Creating powerful podcasts for radio – Part 2 

By Valerie Geller


Radio podcasters understand they may be reaching NEW audiences who do not necessarily know them or their work, as well as the super fans who want MORE of what you can give.

For radio broadcasters, podcasting may mean enjoying new freedoms, without FCC guidelines, format parameters or time constraints, this does NOT mean you may abuse your new blank canvas. Each moment of your podcast should answer “why should someone listen to this?” Never be boring.

Moving to podcasting is NOT “less work,” warns veteran radio producer, Corny Koehl, now a full time podcast creator and producer. She advises, “You’ve got to spend the time.  There are no shortcuts. It’s a ton of work. But it’s worth it.”


Streaming previously broadcast programming is not really a podcast. But if you do use archived or encore material, make sure and label it that way.  But podcasts are best when they can offer something unique, that you cannot get elsewhere. Eric Nuzum in his book, Make Noise, A Creator’s Guide To Podcasting and Great Audio Storytelling,: suggests, before you start, define with a razor sharp focus, what you want to do, who your podcast audience is, and what the podcast is about.  “Make a list of ten words that will describe your podcast. Know what you are making and stick to it.”


Do your homework. Prepare, research,  and learn as much as you can about the person you are interviewing and their subject, but take care not to over-prep to the point where you risk losing your natural curiosity.


LISTEN. Respond to answers that may take you down a whole other, surprising and unexpected path, that may be even better than anything you might have gotten if you’d just stuck to a rigid prepared list of questions.


Podcasting is intimate. Always talk to one person at a time, directly. Address the individual and use the word “you” instead of “we, me, I or us” whenever possible.


Immediately get to the topic or why they should listen or what they will get. You can open with a story as long as it finds its way to your topic… A general rule, avoid “podcast speak” or talk too much about  “behind-the-scenes of making our podcast” type details. Does your audience care that this is your 23rd podcast?  And while you might think insider jokes are fun, 99% of the time, it excludes those not in on the joke.  If you want to grow your audience, keep in mind: Listeners care about what’s in it for them, and want to be informed, entertained, inspired , persuaded and connected.


Get creative. Radio broadcasters have been accustomed to working in professional spaces, but zooming or working remotely during Covid was a game changer. You can literally podcast from anywhere if you can:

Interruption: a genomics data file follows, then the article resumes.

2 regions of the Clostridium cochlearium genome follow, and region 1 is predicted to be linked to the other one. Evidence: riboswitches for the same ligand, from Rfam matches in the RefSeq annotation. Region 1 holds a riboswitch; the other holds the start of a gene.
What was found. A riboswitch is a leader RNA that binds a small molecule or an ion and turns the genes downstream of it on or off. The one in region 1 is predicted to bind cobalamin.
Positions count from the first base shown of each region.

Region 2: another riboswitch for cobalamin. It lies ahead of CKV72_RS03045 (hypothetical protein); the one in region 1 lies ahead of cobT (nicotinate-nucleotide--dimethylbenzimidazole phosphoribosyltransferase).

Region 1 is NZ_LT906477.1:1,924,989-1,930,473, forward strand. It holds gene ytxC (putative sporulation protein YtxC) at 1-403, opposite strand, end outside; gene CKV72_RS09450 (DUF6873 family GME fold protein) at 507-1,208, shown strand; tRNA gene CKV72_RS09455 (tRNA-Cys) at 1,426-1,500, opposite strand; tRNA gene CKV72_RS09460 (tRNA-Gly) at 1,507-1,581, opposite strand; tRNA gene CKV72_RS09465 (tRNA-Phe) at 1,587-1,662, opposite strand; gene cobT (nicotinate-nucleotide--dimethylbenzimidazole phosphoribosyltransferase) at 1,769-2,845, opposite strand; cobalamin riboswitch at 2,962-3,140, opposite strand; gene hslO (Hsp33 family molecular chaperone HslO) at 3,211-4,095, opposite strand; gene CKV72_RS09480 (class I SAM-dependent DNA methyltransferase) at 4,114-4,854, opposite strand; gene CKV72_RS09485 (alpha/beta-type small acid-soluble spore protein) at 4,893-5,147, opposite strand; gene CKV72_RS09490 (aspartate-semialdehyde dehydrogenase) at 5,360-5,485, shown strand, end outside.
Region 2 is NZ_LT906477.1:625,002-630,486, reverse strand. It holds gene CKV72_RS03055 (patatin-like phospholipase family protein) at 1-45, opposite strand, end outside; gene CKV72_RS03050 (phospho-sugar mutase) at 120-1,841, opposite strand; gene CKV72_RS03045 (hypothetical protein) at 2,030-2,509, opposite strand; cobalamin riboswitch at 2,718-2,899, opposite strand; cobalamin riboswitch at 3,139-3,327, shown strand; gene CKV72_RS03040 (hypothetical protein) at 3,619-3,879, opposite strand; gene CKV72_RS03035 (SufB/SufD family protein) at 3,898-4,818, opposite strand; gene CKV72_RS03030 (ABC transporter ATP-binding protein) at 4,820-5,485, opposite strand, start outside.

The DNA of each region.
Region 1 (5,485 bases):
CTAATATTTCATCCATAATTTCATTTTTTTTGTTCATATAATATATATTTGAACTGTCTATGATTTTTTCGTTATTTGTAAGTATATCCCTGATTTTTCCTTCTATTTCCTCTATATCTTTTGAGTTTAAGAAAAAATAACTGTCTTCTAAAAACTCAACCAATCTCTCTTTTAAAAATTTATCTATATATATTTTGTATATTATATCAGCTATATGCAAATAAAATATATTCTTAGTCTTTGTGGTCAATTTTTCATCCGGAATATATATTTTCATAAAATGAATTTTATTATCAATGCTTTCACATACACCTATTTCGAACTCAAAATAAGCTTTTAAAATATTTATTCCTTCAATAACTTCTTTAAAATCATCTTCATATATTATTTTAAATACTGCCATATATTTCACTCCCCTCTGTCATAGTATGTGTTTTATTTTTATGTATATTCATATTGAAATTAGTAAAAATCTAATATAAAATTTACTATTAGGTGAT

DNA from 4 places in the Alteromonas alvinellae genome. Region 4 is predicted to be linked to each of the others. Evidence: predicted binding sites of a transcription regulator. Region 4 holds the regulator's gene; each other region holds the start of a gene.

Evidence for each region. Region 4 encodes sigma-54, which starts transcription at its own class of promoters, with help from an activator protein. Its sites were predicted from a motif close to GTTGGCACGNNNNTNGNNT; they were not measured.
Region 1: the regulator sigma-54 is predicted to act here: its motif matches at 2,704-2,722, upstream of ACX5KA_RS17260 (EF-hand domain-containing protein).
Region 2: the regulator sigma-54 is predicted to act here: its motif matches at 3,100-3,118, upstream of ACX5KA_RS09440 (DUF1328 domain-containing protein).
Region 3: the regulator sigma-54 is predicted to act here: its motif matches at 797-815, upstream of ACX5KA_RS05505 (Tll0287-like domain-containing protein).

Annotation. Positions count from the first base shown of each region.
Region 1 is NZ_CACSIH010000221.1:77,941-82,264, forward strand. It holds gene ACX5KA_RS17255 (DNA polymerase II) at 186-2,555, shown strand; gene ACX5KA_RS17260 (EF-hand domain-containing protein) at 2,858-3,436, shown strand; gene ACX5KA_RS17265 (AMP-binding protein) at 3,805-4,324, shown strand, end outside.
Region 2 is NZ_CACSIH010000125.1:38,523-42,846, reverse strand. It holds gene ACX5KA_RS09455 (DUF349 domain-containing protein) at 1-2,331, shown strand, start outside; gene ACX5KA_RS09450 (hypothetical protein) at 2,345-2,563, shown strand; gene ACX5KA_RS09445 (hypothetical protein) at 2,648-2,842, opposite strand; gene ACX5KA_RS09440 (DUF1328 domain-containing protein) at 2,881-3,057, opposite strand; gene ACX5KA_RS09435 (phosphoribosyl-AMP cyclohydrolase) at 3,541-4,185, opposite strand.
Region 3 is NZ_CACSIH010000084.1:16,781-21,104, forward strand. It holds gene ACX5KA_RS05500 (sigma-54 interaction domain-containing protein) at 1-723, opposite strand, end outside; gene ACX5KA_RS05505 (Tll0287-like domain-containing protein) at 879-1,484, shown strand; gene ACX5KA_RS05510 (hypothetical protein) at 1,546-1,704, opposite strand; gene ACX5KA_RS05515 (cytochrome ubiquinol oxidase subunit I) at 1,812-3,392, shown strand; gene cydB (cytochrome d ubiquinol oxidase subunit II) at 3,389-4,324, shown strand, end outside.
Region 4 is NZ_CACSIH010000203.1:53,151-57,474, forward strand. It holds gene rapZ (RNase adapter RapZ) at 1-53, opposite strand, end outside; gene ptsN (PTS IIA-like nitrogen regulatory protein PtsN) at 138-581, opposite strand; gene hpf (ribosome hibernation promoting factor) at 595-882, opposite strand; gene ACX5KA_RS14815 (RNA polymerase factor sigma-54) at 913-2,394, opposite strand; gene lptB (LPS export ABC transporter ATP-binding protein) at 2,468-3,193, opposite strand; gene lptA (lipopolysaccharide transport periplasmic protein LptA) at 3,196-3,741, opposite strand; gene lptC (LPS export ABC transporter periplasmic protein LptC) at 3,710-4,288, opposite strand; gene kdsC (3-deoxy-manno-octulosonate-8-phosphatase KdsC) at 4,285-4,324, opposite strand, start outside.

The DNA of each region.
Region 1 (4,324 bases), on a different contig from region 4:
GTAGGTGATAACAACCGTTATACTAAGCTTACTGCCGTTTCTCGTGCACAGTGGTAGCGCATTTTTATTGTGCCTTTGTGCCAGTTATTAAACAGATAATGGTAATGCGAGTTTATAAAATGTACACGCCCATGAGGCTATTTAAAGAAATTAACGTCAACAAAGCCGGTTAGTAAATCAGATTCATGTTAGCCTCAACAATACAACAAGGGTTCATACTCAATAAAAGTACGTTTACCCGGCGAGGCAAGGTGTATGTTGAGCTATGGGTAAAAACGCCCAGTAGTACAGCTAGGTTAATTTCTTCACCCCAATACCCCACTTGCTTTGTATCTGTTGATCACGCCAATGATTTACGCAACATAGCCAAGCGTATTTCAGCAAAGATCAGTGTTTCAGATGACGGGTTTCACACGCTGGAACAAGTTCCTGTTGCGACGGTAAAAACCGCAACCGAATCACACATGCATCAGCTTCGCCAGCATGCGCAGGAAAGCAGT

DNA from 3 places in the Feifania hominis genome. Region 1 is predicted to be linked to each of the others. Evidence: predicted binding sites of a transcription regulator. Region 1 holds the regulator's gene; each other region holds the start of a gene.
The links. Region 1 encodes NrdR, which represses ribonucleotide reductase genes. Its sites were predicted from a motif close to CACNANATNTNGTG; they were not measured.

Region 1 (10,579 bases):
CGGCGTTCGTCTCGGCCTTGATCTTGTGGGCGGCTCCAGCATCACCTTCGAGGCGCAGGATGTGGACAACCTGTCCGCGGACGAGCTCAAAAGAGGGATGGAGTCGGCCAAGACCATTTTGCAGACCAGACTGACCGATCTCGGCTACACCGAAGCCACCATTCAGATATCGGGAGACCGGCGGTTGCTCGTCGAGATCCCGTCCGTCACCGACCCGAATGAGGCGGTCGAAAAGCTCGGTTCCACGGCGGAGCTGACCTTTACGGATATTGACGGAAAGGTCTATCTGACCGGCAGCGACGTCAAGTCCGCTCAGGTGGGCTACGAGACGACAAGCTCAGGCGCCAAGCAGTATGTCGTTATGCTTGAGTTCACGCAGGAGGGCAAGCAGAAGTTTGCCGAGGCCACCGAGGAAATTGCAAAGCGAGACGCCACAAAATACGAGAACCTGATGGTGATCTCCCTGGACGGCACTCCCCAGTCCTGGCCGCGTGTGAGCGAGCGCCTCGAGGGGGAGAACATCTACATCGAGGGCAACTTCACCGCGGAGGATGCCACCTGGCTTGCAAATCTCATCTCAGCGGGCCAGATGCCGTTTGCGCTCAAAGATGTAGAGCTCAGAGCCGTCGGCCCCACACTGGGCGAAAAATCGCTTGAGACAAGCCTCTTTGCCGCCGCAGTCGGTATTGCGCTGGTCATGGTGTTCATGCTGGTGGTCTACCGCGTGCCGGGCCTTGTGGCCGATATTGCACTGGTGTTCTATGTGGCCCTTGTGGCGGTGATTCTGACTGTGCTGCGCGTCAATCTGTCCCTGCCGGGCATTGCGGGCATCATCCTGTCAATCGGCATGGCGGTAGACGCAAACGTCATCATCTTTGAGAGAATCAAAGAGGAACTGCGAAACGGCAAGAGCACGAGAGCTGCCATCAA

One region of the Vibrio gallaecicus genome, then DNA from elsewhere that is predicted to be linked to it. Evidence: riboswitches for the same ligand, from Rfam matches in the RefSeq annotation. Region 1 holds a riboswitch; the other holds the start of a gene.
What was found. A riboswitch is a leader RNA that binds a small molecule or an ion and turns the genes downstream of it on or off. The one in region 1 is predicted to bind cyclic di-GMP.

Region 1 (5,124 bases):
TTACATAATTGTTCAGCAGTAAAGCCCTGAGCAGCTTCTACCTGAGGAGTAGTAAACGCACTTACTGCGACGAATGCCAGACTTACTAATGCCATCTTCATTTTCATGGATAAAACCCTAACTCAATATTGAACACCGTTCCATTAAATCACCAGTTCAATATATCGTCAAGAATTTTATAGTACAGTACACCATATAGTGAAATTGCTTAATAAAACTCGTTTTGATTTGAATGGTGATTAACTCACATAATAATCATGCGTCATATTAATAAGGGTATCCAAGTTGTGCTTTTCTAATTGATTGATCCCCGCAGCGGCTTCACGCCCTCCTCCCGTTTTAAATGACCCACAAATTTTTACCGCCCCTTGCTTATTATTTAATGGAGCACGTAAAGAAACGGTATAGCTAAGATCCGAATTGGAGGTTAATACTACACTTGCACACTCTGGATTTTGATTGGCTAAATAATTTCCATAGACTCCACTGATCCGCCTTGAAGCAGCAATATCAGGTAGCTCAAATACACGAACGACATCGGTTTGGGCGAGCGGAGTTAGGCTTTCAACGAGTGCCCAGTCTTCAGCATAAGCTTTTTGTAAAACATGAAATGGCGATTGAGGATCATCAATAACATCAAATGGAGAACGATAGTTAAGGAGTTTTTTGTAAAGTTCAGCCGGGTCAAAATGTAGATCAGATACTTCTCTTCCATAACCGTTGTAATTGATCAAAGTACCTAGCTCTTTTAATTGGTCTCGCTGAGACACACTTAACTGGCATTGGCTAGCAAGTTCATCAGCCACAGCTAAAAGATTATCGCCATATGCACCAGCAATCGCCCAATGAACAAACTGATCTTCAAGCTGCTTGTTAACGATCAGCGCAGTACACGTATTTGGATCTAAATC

You’ll need to create a quiet space where you can record. Insulate so that your podcast is protected from external noise. You can purchase those fancy home studio wall panels, but in a pinch, if you’re away from a studio,  towels, pillows, blankets, books, down sleeping bags and piles of clothes and jackets also work perfectly well as adequate insulation, so you can podcast from a hotel room, office building, a parking lot etc.  Some of the best podcasts I’ve ever heard literally came out of a closet.

You don’t need a fancy studio, but it’s important to have a good microphone, know how to use it. Make sure cell phone connections are clearly understandable,  if you go that route.

Anything you pre-record should be as perfect as you can make it. This doesn’t mean your podcast should lose what makes you unique, or that you should edit out a spontaneous magic moment. But it does mean you should not regret any aspect of what you’ve put into the world. Stories should be shorter, tighter, and sound quality clearer than what you might put up with in a live broadcast.

EXCERPTED WITH PERMISSION FROM THE FORTHCOMING 2024 EDITION OF BEYOND POWERFUL RADIO – An Audio Communicator’s Guide to the Digital World  by Valerie Geller, Routledge Press

International broadcast consultant Valerie Geller is an author, talent coach and trainer for radio and podcasting.  An in-demand keynoter, and workshop leader, she is one of Radio Ink’s Most Influential Women, and has worked in 42 countries, helping more than 500 stations get, keep and grow audiences.  She will be in Australia presenting a Powerful Radio session in October 2024 for the CBAA

[email protected]

Read more at: Creating Powerful Radio Podcast Part 1